We sell new and used shipping containers. You can pay by Visa or MasterCard or by pre-paid cheque. Our availability of shipping containers for sale varies based on location, contact us to find out what we have available for sale. You can call and order by phone and make arrangements for delivery.

What if I don’t know what size container I need?

Our knowledgeable team knows what questions to ask to help determine your best container solution for you specific need and requirements. The more information you can provide, the better we can help serve you!

What size-moving container will I need?

There are a lot of variables, but in most cases you can move the contents (excluding appliances) of a 2 to 3 bedroom home in one 20’ container. Homes with more than 3 bedrooms will usually require an additional 10’ or 20’ container.

How soon can my storage unit be delivered?

Delivery time depends on a variety of factors, which include our availability of storage containers and delivery vehicles, the distance from our location to the delivery location, the number of storage containers you need, and the kind of accessories you may require. For most customers, we can arrange to have your container delivered within 24 business hours of your order being finalized.

Do I have to be present for the delivery of my storage unit?

We would prefer that you or a designated contact person be present the first time we deliver your container. However, if this is not possible, talk to our team about other arrangements. We would require a detailed explanation of placement or markers to make sure the Box is placed in the desired location.

What other kinds of modifications can I get on my storage container?

London Container can implement virtually any modification on any of our container sizes. Sky’s the limit. Possibilities are endless. – Just ask!

Do you deliver containers to apartment buildings?

No driveway? No problem. We’ll work with your apartment complex’s building manager to designate a drop-off and pick-up area. If need be, we can drop your mobile storage container off in the morning and pick it up in the afternoon.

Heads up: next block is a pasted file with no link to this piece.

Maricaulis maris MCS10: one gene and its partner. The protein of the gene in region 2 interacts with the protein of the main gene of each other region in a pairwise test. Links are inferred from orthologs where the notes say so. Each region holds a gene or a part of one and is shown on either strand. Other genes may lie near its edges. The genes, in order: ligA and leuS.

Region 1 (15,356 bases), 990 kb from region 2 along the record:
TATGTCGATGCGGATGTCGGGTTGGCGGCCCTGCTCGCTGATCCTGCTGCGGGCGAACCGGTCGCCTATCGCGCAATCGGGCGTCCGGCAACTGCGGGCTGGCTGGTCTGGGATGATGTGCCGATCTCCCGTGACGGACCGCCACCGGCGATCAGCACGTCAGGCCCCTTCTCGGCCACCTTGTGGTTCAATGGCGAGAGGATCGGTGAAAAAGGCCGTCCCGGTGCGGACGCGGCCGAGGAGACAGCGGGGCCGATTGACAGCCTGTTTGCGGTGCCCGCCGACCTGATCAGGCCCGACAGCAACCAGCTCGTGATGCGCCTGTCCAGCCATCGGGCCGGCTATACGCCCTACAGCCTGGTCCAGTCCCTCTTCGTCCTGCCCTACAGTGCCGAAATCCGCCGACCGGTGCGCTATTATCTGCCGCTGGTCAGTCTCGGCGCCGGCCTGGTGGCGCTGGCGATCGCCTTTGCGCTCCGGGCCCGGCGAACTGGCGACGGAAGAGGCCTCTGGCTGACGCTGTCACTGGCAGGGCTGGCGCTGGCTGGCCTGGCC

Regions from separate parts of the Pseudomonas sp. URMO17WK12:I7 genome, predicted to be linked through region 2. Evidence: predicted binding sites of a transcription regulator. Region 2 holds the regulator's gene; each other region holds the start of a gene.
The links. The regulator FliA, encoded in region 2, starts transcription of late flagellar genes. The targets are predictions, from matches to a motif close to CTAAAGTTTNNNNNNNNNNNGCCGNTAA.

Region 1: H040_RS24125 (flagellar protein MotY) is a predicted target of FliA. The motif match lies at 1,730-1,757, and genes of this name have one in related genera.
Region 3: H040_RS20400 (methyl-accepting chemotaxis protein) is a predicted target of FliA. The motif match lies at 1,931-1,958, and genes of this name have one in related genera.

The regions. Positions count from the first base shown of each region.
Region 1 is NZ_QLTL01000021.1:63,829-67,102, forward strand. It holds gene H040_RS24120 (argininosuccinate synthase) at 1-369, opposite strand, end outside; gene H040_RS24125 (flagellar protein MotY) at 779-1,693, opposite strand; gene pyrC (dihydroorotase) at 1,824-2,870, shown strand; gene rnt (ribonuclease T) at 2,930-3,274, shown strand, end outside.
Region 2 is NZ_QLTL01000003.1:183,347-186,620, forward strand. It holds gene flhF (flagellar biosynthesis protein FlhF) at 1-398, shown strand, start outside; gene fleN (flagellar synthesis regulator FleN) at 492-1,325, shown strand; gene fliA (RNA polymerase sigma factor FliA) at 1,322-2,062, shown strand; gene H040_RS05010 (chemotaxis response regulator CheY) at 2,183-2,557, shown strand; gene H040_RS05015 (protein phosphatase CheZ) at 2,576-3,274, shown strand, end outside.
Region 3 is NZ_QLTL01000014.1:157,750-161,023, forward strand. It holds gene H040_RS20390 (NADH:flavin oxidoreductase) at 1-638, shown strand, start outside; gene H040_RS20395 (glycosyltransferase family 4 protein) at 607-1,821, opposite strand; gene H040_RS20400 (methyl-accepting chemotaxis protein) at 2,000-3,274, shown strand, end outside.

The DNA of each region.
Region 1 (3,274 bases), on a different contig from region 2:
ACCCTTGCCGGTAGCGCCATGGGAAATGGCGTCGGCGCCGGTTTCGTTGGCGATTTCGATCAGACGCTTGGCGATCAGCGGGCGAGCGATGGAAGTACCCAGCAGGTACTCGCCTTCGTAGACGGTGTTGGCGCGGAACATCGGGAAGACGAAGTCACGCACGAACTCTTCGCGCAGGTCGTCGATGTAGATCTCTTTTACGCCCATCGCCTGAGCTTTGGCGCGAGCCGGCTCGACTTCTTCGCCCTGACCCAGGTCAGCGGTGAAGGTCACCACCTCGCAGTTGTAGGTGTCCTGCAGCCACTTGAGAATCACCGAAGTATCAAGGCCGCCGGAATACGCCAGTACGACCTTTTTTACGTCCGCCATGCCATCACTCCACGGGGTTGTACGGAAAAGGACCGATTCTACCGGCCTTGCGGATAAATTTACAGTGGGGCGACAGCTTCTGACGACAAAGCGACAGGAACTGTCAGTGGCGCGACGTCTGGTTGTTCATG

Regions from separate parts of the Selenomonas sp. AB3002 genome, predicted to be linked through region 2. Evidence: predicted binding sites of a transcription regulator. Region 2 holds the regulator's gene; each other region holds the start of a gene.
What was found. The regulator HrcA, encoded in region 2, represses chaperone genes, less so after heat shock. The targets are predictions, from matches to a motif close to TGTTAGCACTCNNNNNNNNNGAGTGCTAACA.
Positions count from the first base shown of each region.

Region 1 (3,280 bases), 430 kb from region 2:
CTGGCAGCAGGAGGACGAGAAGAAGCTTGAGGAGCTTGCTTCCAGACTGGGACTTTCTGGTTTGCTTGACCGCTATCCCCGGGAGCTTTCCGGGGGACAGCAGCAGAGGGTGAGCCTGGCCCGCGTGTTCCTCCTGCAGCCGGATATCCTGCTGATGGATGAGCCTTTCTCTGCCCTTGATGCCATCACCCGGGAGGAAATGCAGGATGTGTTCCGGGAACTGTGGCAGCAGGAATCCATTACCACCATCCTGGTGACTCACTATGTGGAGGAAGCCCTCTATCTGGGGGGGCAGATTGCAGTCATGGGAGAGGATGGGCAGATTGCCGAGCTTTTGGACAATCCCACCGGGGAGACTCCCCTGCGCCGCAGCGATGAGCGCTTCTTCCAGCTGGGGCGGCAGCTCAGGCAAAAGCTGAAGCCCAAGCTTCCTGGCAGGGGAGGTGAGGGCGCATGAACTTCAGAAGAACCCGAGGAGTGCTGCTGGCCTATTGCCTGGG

What does a container weigh?

A standard 20’ container weighs just over 2 tons (approximately 5,000 lbs.), and 40’ containers weigh between 3.5 and 4.2 tons (approximately 8,500 lbs.)

What's the difference between CWO & WWT?

Shipping container grades that are used by shipping lines. CWO means “cargo-worthy”.
WWT means “wind/water tight” with working doors that seal. A CWO box is also “wind and water tight” but a WWT box can no longer be certified for shipment. WWT boxes are more likely to have cosmetic issues, and usually the reason a container can no longer pass a CSC inspection is that there are too many dents (or the dents are too large).

The main difference between a CWO and WWT box is that a CWO container can still be certified for shipment and a WWT box is likely to have more cosmetic issues than a CWO container.

New “One trip” containers are “cargo-worthy” containers that were manufactured within the last 1-2 calendar years and generally have little to no cosmetic issues (maybe a few dings/dents and scraped paint from being stacked, but that’s it). These are perfect if appearance is of the upmost importance.

Used Containers?

There are two basic types of used containers, ones owned by the steamship lines and ones owned by leasing companies. Containers owned by the shipping lines are usually kept in service for 8-14 years and have more denting and rust on them as they are in service longer than leased containers which are typically 4 to 8 years old. Either way it is sometimes better for them to sell them off rather than pay a daily storage rate at the depot waiting for a commodity to go somewhere else, which may take a long time.